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Battlestar Obama

It’s an old geek conceit that their latest infatuation is genius for ‘the dude who rocks da eyballs to the skull, man he has a *plan*!’ All those seemingly disjointed false starts the last 9 episodes? Critics stop harshing! It’s in the plan, man. And if you disagree, shut up, you are a troll and hater.

We’ve all been there. Or stumbled across almost identical threads or flames.

It’s not wholly irrational. Tolkein had one. Books aside, the Kiwis delivered in spades for the screen. Several legendary Japanese manga do the plan/story arc well, too. It’s clear today LOST never did. But people – especially Americans — invested too much to cop to years of self abuse for naught. In science fiction terms, the late Babylon 5 truly did have a 5 year arc written out before the first episode filmed. And Joss Whedon created what must surely rank as some of the most sublime television — genre or not — ever achieved with achingly poignant (and funny) arcs each season for Buffy The Vampire Slayer.

There are many pinheads.  And they have a plan.

Why Obama And Geithner Are Following Battlestar Galactica To Disaster

Which brings us to Obama and his apprentice, Tim Geithner. They threaten to drag us all down the hype-saturated Battlestar Galactica (BSG) cul de sac. BSG as you may know currently clogs bandwidth everywhere as its gasps to its final episode expiration. BSG is an almost perfect mirror for our times of catastrophe, beers with Sean Hannity and bong hitting hypocrisy.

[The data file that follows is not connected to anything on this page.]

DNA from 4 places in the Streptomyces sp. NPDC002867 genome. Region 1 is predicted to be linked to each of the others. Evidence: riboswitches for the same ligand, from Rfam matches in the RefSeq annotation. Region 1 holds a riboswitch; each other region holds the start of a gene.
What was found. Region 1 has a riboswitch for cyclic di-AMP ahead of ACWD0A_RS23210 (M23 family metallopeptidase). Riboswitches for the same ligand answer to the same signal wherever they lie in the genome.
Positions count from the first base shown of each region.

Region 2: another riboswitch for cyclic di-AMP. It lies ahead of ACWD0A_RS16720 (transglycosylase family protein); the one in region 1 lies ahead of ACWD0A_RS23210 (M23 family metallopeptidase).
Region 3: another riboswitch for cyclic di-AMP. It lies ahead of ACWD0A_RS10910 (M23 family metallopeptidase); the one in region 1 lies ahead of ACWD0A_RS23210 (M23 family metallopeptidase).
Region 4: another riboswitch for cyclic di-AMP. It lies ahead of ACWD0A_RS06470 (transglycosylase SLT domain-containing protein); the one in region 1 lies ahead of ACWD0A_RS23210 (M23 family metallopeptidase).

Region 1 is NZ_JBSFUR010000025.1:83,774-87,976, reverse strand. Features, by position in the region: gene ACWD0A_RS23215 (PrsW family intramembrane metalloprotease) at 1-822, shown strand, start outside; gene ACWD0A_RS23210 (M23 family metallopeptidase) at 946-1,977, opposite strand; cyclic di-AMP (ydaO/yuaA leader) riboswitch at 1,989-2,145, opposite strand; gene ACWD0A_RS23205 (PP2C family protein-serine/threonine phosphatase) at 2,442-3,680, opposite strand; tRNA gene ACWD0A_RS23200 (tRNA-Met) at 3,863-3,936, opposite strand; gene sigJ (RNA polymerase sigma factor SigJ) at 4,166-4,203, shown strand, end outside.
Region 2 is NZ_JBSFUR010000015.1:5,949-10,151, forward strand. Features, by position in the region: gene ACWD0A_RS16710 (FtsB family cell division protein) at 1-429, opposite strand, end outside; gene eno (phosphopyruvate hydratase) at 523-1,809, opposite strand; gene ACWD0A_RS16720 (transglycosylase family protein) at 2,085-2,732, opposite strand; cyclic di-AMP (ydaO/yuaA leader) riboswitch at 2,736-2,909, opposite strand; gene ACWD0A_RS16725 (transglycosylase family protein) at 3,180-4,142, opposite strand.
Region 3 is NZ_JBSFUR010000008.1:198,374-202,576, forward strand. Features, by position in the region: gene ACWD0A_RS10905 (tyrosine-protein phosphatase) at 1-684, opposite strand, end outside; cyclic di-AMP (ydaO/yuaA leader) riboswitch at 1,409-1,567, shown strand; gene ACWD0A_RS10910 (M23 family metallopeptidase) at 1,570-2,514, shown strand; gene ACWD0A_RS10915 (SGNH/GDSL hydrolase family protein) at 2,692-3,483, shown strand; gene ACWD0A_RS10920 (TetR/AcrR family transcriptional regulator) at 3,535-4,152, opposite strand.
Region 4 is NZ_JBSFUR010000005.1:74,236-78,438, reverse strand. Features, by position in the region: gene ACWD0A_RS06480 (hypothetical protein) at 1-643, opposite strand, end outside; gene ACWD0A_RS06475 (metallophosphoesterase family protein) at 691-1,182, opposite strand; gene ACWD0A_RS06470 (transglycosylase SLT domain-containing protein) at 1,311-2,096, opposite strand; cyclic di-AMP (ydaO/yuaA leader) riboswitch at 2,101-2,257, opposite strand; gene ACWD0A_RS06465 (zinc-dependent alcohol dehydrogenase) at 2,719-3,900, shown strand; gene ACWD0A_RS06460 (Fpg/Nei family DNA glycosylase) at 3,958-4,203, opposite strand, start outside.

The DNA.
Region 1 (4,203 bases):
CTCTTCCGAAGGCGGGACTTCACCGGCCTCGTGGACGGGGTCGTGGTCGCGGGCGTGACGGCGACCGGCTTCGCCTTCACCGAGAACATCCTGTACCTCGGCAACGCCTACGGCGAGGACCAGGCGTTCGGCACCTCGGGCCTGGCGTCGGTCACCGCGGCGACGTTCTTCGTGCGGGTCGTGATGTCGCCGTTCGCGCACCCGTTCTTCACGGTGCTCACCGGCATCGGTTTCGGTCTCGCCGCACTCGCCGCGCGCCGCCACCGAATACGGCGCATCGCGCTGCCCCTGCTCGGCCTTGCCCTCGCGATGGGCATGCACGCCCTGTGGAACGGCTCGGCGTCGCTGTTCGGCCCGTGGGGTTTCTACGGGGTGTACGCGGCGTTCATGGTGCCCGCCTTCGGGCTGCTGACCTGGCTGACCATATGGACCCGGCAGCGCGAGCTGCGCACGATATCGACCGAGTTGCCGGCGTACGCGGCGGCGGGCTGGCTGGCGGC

Why is BSG like Geithner’s ‘plan’? First, it’s unoriginal, too. The story and characters borrow from a super cheesy 1970s actioner with Lorne Greene. Did the Stiftung tell you we sat next to the real Commander Adama at the Reagan Inaugural? We kept prodding him to lower the blast shields but he just kept blinking (this was many champagnes into things – but more another time).

Second, BSG is a fitting Obama and Geithner template given its provenance. BSG’s head honchos have pedigrees from that most lamentable Star Trek fiasco, Deep Space (Sit & Spin) 9. BSG naturally suffers an ignoble birth twice over. (Btw, as some of you may know, Paramount famously stole the entire concept of DS9 after sitting through the Babylon 5 productions’ pitch meeting, turning them down, and pouring all the purloined ideas into their PC drenched, lethargic abomination. To make peace, Gene Roddenbury’s wife agreed to star on a later Babylon 5 episode — a lesson in geek shuttle diplomacy. This dishonesty makes BSG trebly appropo for Geithner today).

Obama and Geithner come to their bank rescue pitch in much the same way. Locked in by predecessors, using some ‘borrowed ideas’, they essentially dressed up the old Paulson er, battlestar with lipstick. But this time with a plan ! BSG honcho Moore, deludedly thinks his genius at ad hoc recycling puts him on par with Joss Whedon or other modern myth makers (he naturally scratched Tim Kring/Heroes from the to-do list). Moore claimed from his very first episode that the Cylons had a plan behind their genocidal nuclear Pearl Harbor on mankind. To the unwashed used to fare like King of Queens, BSG seemed to deliver the goods.

So, too, with Geither. How soon do you suppose he also starts making speeches flanked by massive gold flaked signs proclaiming ‘Plan For Solvency’? There must be plenty of supplies left over in OEOB somewhere.

Even the so-self-consciously-hip-we’re-just-plain-folks at Salon drool over BSG. Why? We don’t know. It’s so mediocre. But to cut them some slack, well, it is dystopian – a better world view outside of Japan and Blade Runner is hard to find. So it looks cool. But as far as acting, sloppy characterization, lack of plausibility, and zero- none -3 dimensionality (all of the characters are flat self parodies of their season one appearances) the show is a painful joke. And Salon swoons for all things Obama and his ‘plan.’